"I want to represent for my team just as well as myself and it’s motivating to work hard and not let them down." - Nate Diaz
Nate Diaz has been around the fight game long enough to know that you don’t count your money before it’s in your hands. In other words, he won’t start thinking about how life would change for him as UFC lightweight champion until he actually wins the belt, a task he’ll undertake against Benson Henderson this Saturday in the UFC on FOX 5 main event.
“I try not to put too much thought into it,” said Diaz. “I think the problem with a lot of people is that they put this big ol’ glorified imagination on things and they think about all the positive things, and I try to visualize and think more so about the negative parts than anything and make sure I prepare myself so those things don’t happen. So I haven’t looked past the 8th.”
It may be one of the most honest answers you’ll hear from a prizefighter, but that’s par for the course when it comes to the 27-year-old Diaz, who laughs when you point this out to him.
“I’m not gonna lie,” he said. “I am spending time thinking on the big meals I’m gonna eat (after the fight) though.”
Watching Diaz go through the whole process of rising up the lightweight ranks and now getting ready for the biggest fight of his eight year pro career has been an interesting one to say the least, particularly when it comes to the championship, something you’ve never really heard him spend too much time talking about, at least not compared to those who have made it a career obsession to strap the gold belt around their waist. So does it mean as much to him as it does other fighters, or will he be content if he wins just knowing that he will be considered the top 155-pound fighter in the world?
“I don’t think that the person holding the belt is always the best in the world,” he said. “There’s a few guys in the category for the best in the world, and it could be any one of us. I think timing has a lot to do with who’s holding the belt, and who’s having the better night. But the most important part about having the belt would be that I could promote a lot of people that I train with, and more people will listen if I had the belt. So it’s a big deal to have the belt, but I think that having the belt doesn’t necessarily make you the best fighter in the world.”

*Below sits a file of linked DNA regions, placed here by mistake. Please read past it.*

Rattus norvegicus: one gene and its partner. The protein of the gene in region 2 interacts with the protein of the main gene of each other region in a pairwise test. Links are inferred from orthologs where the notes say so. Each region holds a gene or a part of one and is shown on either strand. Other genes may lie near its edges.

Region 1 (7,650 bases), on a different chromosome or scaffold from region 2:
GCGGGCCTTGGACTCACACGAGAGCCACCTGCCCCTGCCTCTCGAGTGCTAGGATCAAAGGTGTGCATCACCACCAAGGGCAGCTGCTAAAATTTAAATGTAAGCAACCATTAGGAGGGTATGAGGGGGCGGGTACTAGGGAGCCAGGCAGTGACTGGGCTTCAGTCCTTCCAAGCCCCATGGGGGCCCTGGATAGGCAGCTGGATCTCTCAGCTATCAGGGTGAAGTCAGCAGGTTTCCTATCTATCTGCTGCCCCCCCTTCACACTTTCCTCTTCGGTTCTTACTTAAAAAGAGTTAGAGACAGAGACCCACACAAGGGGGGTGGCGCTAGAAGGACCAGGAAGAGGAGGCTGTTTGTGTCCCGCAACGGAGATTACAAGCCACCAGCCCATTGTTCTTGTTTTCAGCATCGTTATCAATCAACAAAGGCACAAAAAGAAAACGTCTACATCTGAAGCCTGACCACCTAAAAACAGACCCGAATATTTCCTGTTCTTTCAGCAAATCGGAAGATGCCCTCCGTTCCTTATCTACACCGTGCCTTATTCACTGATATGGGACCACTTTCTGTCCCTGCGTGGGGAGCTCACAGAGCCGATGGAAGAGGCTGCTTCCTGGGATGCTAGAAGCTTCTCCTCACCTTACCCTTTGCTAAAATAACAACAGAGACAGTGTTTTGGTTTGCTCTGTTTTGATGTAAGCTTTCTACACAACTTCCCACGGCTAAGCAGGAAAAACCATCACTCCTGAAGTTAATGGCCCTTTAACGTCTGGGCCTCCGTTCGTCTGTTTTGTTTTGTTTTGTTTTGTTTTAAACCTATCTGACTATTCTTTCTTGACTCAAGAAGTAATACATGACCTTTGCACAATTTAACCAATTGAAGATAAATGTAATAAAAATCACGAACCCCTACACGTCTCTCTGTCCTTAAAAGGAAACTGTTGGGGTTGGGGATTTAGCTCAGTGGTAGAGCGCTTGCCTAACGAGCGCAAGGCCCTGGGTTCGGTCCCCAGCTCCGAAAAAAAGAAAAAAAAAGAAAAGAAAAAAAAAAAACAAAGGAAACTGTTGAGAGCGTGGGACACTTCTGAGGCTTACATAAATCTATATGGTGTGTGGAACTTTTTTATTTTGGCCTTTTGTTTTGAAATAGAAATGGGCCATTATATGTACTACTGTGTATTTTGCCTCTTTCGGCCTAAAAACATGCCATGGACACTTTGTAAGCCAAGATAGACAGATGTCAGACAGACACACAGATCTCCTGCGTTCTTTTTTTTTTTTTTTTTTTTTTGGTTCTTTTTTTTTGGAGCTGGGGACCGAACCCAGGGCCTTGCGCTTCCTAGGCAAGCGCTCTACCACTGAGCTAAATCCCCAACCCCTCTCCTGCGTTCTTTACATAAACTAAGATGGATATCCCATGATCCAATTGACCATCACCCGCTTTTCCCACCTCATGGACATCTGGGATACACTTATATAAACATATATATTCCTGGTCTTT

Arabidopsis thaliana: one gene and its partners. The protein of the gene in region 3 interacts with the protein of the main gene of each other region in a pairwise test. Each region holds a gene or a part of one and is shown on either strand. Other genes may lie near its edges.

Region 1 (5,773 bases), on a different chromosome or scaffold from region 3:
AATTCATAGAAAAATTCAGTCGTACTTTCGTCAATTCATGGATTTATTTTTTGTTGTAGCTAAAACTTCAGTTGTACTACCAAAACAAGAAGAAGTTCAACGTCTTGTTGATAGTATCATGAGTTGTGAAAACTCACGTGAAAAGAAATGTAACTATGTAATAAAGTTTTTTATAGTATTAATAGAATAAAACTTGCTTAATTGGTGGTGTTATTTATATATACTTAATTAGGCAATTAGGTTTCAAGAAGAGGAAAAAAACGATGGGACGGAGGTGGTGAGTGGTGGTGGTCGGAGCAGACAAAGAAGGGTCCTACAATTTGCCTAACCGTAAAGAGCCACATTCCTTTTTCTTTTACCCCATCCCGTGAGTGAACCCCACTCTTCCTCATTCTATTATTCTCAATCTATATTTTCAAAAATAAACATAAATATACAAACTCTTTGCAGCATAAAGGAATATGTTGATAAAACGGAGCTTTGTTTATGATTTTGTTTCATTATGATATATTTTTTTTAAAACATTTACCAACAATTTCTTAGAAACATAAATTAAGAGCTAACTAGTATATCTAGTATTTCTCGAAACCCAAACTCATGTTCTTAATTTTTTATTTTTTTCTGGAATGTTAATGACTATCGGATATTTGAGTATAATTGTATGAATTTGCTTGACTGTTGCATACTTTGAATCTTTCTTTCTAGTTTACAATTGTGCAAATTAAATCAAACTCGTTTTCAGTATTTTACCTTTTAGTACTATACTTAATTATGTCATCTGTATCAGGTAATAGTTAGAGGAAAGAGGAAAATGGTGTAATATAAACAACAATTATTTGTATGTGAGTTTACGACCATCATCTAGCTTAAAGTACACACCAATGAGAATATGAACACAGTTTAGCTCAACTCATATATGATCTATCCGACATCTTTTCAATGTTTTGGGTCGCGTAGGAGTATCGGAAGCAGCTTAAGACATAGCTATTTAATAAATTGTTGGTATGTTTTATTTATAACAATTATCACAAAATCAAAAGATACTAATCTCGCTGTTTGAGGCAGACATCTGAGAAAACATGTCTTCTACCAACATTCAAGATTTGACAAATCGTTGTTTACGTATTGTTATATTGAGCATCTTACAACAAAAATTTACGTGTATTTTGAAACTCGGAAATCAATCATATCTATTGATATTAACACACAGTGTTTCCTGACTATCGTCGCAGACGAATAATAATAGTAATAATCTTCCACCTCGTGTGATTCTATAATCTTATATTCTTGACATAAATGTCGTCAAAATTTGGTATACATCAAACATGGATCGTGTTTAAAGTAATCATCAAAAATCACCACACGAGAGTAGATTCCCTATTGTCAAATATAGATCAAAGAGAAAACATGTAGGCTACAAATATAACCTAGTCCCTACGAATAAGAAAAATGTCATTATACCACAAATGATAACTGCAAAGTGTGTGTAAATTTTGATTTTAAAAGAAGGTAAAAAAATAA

That statement about his teammates shouldn’t come as a shock to anyone who has seen the members of the Cesar Gracie Fight Team in action. Loyal to the end, if you’re a member of that squad, it’s more than just having some training partners to work with. It’s a total commitment, and Diaz has been all in from the beginning.
“I want to represent for my team just as well as myself and it’s motivating to work hard and not let them down,” he said. “Everybody works hard for each other, so it’s good. We all care about each other, we’re all friends, and it’s my brothers, so it’s good to have people that are fighting at the higher level than me too and have been for years, so I can take their advice, and I trust them.”
Those teammates, which include his brother Nick, Gilbert Melendez, and Jake Shields, among others, have prepped Diaz for Saturday night ever since he first walked into the gym and began studying jiu-jitsu. Years later, he’s a black belt in Gracie Jiu-Jitsu, he’s got 16 pro MMA wins under his belt, and he’s one win away from being crowned a world champion. That’s a lot for anyone to take in at once, but if anyone is going to be unaffected by fame and a sudden life change, it’s Diaz, who has never strayed from the path he’s been on or from the people who have surrounded him over the years.